BSCC Releases RFA for Youth Facility Upgrades; Awards Grants
SACRAMENTO (April 8, 2021) – The Board of State and Community Corrections today released the Request for Applications for $9.6 million in one-time infrastructure grants to help counties prepare for housing young people who after July 1 will no longer be transferred to the Division of Juvenile Justice.
In September, the Governor signed Senate Bill 823, which began closure of the state DJJ. Those young people will now be held in county juvenile halls, some of which need infrastructure changes to accommodate a broader range of specialized programming and treatment needs.
The Board also approved $27 million in competitive Proposition 64 Public Health and Safety grants to 23 local governments to help mitigate the impacts of legalizing cannabis activities, and made $6.9 million in federal emergency coronavirus funds available to the California Department of Corrections and Rehabilitation to provide reentry services to people being released from prisons in connection with COVID-19.
The Prop 64 grant program is funded by a portion of tax revenue generated from the cultivation and retail sale of legal, adult-use cannabis or cannabis products. The amount of funding available is driven by sales and was at $51 million at the time applications were received for this second cohort of grantees. The successful proposals, including those for substance-use treatment and mitigations of public health risks, are described here: Prop 64 Public Health & Safety Grant Program Cohort 2 Project Summaries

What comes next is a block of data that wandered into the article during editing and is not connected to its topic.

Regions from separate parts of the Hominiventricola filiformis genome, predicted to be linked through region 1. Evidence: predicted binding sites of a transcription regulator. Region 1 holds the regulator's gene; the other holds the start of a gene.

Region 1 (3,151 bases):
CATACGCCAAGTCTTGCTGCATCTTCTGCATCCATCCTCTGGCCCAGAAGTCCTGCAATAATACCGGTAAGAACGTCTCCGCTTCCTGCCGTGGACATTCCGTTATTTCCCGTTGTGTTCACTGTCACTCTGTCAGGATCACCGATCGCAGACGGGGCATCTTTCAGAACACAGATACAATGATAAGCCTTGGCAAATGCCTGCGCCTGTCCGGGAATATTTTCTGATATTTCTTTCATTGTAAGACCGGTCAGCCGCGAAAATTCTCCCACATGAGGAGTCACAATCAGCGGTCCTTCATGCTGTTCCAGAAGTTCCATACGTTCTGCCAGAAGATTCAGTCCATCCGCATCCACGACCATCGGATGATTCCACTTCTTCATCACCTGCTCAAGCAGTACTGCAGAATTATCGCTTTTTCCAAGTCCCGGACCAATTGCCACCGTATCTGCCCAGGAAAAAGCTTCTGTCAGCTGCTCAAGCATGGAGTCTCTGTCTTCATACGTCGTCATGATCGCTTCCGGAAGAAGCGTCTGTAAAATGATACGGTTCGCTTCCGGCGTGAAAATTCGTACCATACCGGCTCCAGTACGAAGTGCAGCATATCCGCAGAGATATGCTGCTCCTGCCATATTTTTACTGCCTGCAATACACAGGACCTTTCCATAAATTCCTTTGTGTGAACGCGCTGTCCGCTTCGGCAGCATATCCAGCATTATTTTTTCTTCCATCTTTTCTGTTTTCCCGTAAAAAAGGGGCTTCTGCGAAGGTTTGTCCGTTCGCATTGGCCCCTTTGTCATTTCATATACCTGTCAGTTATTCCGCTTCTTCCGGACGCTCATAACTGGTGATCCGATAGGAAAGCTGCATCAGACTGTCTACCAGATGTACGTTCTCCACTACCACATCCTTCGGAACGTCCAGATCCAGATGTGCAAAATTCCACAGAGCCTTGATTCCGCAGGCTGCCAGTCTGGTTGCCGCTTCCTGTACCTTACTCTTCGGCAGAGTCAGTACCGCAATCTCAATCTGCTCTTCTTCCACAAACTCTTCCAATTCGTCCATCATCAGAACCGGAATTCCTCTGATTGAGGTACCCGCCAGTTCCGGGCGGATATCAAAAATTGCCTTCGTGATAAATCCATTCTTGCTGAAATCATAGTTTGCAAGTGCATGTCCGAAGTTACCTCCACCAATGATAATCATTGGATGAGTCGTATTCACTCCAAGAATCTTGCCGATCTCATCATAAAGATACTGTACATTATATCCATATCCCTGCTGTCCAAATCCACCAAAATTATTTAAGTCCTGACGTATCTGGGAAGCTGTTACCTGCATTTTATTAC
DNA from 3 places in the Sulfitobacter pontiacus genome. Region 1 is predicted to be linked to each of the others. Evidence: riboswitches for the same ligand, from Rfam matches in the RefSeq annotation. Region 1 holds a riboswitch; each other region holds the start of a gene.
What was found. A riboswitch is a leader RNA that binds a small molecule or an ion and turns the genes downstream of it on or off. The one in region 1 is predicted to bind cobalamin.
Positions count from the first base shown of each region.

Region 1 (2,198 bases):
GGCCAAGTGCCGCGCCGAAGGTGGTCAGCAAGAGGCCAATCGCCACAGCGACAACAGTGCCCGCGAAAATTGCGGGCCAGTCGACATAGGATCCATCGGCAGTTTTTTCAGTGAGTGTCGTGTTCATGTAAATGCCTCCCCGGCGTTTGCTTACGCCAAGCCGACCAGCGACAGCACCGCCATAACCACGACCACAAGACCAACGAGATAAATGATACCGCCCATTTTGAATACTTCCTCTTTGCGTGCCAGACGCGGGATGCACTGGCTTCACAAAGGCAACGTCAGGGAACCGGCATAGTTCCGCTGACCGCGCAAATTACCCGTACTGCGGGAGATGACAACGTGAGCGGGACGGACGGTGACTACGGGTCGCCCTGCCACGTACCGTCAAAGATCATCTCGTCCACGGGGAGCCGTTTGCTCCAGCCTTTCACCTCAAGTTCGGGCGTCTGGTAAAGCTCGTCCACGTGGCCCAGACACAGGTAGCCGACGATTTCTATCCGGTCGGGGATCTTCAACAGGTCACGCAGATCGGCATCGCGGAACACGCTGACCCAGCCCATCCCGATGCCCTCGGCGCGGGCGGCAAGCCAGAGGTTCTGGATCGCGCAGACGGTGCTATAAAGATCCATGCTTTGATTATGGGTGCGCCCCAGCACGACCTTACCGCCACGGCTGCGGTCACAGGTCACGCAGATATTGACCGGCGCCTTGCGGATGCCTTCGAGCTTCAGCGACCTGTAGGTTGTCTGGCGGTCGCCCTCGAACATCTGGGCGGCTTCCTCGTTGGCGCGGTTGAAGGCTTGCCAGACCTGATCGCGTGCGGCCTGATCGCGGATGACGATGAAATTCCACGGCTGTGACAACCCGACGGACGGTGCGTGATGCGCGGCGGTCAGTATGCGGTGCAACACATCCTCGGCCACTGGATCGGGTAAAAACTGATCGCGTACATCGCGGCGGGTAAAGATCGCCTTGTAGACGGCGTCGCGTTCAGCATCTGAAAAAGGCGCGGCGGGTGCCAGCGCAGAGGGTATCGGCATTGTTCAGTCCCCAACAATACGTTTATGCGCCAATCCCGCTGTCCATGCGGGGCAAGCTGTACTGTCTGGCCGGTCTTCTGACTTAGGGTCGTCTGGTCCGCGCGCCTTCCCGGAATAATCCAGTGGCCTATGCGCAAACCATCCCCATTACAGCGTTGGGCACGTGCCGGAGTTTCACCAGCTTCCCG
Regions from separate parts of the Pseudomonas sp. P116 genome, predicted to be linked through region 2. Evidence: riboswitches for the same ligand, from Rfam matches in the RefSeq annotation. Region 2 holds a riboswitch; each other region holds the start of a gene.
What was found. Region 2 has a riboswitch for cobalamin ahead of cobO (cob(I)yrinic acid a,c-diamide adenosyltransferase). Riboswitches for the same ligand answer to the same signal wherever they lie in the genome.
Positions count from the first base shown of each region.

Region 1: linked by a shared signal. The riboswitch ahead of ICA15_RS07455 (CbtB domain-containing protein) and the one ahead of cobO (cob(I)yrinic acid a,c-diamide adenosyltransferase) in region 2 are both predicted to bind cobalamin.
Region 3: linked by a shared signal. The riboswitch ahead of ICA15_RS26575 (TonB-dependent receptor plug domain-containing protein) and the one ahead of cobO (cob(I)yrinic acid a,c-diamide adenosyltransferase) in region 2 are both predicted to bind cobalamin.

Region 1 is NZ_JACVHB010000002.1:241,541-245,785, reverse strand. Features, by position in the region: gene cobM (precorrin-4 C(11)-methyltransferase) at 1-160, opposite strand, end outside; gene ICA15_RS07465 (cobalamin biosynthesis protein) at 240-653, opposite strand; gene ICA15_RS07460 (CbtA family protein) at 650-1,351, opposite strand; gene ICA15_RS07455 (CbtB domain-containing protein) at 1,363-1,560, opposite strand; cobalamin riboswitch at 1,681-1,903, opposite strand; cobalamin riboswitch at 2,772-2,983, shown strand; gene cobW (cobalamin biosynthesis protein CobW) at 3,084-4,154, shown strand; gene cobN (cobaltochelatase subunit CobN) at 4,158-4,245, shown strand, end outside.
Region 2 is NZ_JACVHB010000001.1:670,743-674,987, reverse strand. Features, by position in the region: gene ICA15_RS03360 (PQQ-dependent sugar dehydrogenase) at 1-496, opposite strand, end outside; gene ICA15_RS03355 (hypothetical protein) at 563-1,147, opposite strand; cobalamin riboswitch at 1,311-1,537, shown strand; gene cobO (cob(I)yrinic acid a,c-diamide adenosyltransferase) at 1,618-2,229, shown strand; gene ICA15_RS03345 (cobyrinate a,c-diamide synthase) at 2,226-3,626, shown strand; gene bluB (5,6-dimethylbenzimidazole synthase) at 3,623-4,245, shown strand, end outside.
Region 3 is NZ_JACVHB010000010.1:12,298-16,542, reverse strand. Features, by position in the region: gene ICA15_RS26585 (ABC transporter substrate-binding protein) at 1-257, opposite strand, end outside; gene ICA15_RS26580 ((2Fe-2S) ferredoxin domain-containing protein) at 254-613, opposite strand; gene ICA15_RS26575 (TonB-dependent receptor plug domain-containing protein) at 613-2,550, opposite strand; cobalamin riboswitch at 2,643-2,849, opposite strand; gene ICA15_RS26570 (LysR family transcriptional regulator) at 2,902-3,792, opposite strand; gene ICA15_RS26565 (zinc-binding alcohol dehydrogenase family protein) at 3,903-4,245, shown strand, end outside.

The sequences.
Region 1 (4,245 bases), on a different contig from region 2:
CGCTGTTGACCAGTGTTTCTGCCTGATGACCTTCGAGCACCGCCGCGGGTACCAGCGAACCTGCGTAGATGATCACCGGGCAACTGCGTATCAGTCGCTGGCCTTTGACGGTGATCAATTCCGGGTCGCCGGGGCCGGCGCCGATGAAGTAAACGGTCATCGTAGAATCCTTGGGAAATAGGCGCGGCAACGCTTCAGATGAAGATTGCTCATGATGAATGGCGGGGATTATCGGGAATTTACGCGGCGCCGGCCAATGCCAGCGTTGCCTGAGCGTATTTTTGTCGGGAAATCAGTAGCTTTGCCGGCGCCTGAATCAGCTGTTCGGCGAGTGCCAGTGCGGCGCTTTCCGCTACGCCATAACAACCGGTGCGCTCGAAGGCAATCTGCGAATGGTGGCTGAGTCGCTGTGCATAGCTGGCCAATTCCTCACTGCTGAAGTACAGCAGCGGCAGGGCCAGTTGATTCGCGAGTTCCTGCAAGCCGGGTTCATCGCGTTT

The BSCC received $58.5 million to administer California’s federal Coronavirus Emergency Supplemental Funding grant program. At the request of the Administration, in July 2020 the BSCC made $15 million available to CDCR to quickly transition people held in state prisons into emergency temporary housing. An additional $42 million was made available to counties to help with the costs of responding to the pandemic. However, not all counties applied, and $6.9 million remained available. Left unallocated, those funds would have been returned to the federal government by June 30, 2021. Instead, the Board voted to allocate the money to CDCR to fund its network of nonprofit organizations providing housing and transition services to people newly released from prison.
The SB 823 juvenile funds are being dispersed under a streamlined timeline to help counties quickly ramp up appropriate housing and programming space. The RFA will make $5 million available to create up to five regional hubs for youth with higher needs for specialized programming and treatment. The remaining $4.12 million for infrastructure improvements is available by formula to all counties based on county juvenile population. The RFA will be posted at www.bscc.ca.gov on April 9, 2021. The BSCC is inviting anyone who would like to serve on the grant application scoring panel to submit a statement of interest here: BSCC Executive steering Committees & Scoring Panels
For more information about SB 823 please contact: John Prince at John.Prince@bscc.ca.gov